Ants Count on Visual Memory and Position of the Sun to Navigate

Besides being known as the animal that has a high work ethic, ants are also known for outstanding navigation capabilities.

Now, a recent study by a team of researchers from Britain and France revealed that the ability of ant navigation was more amazing than we knew before.

Experiments conducted by a team of ants desert shows that these insects keeping with the direction of travel based on the position of the sun in the sky that they combine the visual information of the surrounding environment.

“Ants can combine information from different assumptions and translate them into a picture of a much more sophisticated way than we imagined,” said one researcher, Antonie Wystrach of the French National Center for Scientific Research (CNRS).

“Transfer aspect of this information shows the synergy between areas of the brain that is different,” added Wystrach.

Observe the environment around is easily done if the ant goes forward. But, sometimes the ants have to walk backwards when carrying large meals.

So, how do the ants going backwards maintain the direction of travel in order to remain in the correct route?

The experiments in this study revealed that the ant that runs backwards would occasionally stop, drop food, and turned to examine the environment around him. This is done to match what they see with a visual memory of the route to the nest, and can correct the direction of travel if it turns out they were wrong route.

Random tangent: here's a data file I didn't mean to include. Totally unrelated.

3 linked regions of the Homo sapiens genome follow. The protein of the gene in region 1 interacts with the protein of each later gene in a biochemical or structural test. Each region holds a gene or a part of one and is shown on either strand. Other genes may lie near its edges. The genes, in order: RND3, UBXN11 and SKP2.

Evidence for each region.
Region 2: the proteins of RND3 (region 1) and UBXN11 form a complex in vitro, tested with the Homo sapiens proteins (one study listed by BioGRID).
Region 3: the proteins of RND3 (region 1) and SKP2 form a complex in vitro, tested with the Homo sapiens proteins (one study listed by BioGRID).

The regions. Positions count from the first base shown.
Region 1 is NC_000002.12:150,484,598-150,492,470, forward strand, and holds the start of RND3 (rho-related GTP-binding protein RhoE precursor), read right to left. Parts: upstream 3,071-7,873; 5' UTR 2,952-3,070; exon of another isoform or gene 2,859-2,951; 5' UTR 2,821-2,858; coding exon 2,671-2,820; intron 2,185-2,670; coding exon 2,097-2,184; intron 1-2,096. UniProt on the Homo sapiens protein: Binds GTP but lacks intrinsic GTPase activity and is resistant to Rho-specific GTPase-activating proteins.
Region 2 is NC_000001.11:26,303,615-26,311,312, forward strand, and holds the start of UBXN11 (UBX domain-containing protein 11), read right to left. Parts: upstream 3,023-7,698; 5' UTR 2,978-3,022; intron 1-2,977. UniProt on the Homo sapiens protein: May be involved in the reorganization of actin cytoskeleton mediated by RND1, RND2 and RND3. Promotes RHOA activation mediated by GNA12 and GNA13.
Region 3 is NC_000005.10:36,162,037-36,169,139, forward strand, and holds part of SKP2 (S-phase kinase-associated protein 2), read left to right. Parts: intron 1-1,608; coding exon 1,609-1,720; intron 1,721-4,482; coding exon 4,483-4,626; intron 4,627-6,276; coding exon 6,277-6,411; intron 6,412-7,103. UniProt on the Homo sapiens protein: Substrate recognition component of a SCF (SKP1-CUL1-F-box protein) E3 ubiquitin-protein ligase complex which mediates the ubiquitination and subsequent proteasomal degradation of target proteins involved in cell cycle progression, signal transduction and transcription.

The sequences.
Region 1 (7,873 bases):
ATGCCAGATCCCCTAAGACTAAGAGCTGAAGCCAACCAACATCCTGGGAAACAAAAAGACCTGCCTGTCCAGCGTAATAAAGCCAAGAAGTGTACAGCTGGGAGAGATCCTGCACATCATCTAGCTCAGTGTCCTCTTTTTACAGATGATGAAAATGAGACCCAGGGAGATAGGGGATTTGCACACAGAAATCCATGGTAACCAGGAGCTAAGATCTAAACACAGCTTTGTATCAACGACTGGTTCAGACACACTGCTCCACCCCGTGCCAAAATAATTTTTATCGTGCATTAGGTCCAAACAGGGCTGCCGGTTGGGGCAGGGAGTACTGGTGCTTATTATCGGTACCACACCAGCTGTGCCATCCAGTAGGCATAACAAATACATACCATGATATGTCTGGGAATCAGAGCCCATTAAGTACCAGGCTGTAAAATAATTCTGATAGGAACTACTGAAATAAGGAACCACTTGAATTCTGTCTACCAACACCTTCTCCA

Professor of the University of Edinburgh, Barbara Webb, said that the ants can navigate like a car swakemudi.

“Ants have relatively small brains, smaller than a pinhead. But they can navigate well even in a range of difficult conditions, including walking backwards, “he said.

Going forward, further studies are expected to help to determine the interaction between the various regions of the brain that allows the insect ants use and combine various forms of navigation.

“Understanding their behavior gives new understanding of brain function and inspired us to build robotic systems which mimic the function of their brains.”

Scientists in the team plans to make models of neural circuits in the brain like ants. They hope to develop a robot that can navigate in nature, such as forests, for example.

Source: National Geographic Indonesia

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